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Film Thu Mar 29 2012

Life, Love, Soul in Chicago


Filmmaker Noel Calloway and Life, Love, Soul cast; l to r: Robbie Tate-Brickle, Chad Coleman & Jamie Hector. Photo: Charles Jackson.

Noel Calloway recognizes the long-term effect of the lack of positive on-screen images; with his feature film debut, Life, Love, Soul, winner of the 2011 Urbanworld Film Festival's "Audience Award," the New York-born filmmaker, director and writer tells the story of 17-year-old Roosevelt Jackson (newcomer Robbie Tate-Brickle), who, after the sudden death of his mother, is forced to live with his estranged father. "I felt this was something that should be addressed and writing about it was my vehicle," said Calloway. Recently, at theWit Hotel, 201 N. State St., he, along with cast members Chad Coleman ("I Hate My Teenage Daughter, "The Wire") and Jamie Hector ("The Wire, "CSI: Miami") attended the Chicago screening of the film and addressed the film's motivational messages.

For Calloway, focusing on father-son relationships and the challenges that accompany them were important to highlight in the film. "What I wanted to do was give a story that gave both perspectives," he said. "I think that's a void sometimes in our portrayals and in our discussions as well--we don't get all the sides."

Tate-Brickle, the lead character, agrees with the film's display of the benefits of a productive, two-way relationship; of his on-screen father Earl (Coleman), he noted, "He helped him grow as a man and vice versa. I think that's very interesting when you see it on the screen--to see their relationship and how it builds up from both sides." For Coleman, his character serves as inspiration and encouragement to men everywhere. "I took on this role because what Noel put on the page was an amazing journey, which is my hope and what inspires me for my community," he said. The film allowed us to be able to say that we can work through [all] that--that there's a wall here and we can break that thing down in a very real way and build some bridges."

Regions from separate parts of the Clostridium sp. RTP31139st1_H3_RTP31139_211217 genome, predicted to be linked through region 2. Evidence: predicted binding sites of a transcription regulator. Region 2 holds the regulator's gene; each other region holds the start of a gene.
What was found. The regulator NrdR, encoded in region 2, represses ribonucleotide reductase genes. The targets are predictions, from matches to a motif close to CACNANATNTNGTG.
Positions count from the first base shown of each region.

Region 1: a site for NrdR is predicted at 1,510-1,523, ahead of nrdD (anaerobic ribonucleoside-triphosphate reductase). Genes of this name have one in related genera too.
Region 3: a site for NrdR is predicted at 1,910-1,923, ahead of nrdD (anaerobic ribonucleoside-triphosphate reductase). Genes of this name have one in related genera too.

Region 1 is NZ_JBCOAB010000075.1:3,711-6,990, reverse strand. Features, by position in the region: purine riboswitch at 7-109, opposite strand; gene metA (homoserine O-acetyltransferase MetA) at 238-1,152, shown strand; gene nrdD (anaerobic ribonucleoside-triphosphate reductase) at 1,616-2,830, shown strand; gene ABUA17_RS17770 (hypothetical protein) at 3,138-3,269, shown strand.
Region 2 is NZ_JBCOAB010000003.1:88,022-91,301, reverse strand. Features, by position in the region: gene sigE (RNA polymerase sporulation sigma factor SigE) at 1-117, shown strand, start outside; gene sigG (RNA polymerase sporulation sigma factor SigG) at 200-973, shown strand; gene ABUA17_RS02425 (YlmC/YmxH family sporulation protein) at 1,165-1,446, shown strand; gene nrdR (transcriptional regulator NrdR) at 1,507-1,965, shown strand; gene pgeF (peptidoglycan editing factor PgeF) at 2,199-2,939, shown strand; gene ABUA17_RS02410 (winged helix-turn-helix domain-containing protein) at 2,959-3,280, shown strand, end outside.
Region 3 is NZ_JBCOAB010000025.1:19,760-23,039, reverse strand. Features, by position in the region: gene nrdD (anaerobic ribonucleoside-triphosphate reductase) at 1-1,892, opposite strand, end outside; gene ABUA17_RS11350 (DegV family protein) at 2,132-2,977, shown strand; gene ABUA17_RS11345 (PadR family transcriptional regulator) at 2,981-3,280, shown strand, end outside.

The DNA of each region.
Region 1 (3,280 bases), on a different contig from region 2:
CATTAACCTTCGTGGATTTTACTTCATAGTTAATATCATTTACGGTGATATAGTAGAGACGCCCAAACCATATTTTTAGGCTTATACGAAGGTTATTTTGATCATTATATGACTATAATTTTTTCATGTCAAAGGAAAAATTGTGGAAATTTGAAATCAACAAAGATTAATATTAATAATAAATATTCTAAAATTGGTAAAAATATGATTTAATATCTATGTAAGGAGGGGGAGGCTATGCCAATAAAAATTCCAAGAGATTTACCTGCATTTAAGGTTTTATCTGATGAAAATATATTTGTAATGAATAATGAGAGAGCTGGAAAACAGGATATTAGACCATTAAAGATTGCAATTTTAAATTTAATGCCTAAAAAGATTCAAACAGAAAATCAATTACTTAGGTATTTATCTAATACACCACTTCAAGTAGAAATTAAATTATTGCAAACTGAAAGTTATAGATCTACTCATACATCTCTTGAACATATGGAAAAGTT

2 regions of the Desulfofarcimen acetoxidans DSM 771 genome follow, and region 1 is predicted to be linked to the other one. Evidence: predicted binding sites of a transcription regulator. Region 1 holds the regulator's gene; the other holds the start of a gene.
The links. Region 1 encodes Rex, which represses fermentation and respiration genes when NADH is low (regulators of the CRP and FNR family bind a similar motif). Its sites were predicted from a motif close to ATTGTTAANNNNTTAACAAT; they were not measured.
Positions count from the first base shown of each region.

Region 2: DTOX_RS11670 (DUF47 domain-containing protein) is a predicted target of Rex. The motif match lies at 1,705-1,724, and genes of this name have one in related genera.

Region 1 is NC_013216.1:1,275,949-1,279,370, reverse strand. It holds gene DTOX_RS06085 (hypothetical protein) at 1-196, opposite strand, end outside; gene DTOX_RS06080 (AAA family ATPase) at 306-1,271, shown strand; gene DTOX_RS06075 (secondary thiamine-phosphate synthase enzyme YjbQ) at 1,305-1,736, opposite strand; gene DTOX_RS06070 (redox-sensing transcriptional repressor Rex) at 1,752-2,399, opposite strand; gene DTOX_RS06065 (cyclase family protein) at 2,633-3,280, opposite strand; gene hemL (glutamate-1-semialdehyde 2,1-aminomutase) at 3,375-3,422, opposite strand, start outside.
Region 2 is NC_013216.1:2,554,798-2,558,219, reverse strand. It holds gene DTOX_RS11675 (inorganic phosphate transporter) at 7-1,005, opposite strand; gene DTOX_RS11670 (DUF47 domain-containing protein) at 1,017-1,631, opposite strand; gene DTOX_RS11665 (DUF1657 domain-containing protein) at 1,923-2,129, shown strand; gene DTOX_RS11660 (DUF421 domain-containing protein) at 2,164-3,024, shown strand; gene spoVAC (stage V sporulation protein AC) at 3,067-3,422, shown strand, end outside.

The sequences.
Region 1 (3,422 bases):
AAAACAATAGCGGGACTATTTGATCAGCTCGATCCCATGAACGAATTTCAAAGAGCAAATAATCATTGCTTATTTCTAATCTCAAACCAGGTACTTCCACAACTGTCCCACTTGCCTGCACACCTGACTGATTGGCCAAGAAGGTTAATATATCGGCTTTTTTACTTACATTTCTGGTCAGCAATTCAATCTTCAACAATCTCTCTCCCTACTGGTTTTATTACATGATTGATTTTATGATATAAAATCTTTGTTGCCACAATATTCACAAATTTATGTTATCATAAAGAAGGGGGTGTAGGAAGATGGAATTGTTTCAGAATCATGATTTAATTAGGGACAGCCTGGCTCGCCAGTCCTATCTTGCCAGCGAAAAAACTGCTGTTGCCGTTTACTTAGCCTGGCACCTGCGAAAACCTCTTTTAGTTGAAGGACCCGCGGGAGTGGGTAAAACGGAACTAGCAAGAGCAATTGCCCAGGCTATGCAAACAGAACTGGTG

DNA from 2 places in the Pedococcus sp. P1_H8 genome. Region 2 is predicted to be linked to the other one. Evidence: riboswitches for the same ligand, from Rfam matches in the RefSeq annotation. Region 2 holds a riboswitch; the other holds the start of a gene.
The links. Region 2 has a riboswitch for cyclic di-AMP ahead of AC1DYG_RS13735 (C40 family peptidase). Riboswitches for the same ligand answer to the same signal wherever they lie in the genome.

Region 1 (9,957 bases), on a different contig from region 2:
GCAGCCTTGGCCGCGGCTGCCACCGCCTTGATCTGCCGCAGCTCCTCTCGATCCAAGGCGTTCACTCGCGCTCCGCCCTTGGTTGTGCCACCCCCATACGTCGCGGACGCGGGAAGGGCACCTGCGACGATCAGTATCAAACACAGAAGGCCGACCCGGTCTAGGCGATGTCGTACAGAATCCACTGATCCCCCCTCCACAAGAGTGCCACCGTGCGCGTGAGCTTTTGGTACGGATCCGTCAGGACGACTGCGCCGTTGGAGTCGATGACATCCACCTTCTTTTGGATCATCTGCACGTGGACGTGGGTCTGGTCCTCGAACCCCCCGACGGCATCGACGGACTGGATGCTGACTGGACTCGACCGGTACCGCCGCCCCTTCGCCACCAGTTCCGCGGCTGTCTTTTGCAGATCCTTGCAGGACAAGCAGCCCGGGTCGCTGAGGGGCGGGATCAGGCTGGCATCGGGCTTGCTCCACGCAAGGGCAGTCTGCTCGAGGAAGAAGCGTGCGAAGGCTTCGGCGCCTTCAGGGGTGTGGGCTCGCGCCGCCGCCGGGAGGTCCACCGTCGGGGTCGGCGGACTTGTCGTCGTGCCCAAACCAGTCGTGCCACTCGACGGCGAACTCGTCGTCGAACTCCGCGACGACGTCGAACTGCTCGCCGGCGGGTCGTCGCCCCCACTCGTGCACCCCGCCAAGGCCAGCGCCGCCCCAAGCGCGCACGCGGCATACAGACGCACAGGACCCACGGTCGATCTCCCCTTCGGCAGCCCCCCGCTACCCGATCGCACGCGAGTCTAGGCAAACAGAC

Despite Life, Love, Soul being his first project, it was always a factor to boldly and honestly confront the sometimes complicated relationships between fathers and sons, as well as the often negative images of young African-American men and how they affect society at large. "My intention is to provoke those conversations. I would not want to create a film where everyone is going to be on the same side of the fence," said Calloway. And for him, those "conversations" are very prevalent in cities like Chicago, with a major urban population. "If we show that kids in these same cities like Chicago, New York, or Baltimore are normal kids, are not nerds and that they do go to school, we show that not everybody's a 'gangster'; there are actually more of those kids and it was definitely a conscious effort to put that on screen."


Actor Jamie Hector. Photo: Charles Jackson.

In addition to popular, veteran actors like Coleman and Hector, the film also boasts talented actresses including Tami Roman and Terri J. Vaughn ("Meet the Browns," "The Steve Harvey Show"), as well as singer and songwriter Valerie Simpson, one half of famed R&B duo, Ashford and Simpson. "All of these female characters are strong, intelligent, different and vibrant," said Calloway. "And Valerie Simpson--who makes her big screen debut in my film--that's ridiculous!"

For the cast as a whole, the film resonates with a strong message that both teens and families can take away from the film; for Hector, his role in the film hits close to home, especially via his nonprofit organization, Moving Mountains. "This is closer to my life more than other roles; this is what I do--inspire, motivate, and work with kids, letting them know they have a giant that lives inside of them." And for Calloway, the message is simple: "No matter what you're going through, you're not alone."

Life, Love, Soul opens in seven cities on April 13; visit the website for more information.

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Architecture Tue Nov 03 2015

Paul Goldberger Describes the "Pragmatism and Poetry" of Frank Gehry's Architecture in His New Book

By Nancy Bishop

Architecture critic Paul Goldberger talks about Frank Gehry's life and work in a new book.
Read this feature »

Steve at the Movies Fri Jan 01 2016

Best Feature Films & Documentaries of 2015

By Steve Prokopy

Read this column »


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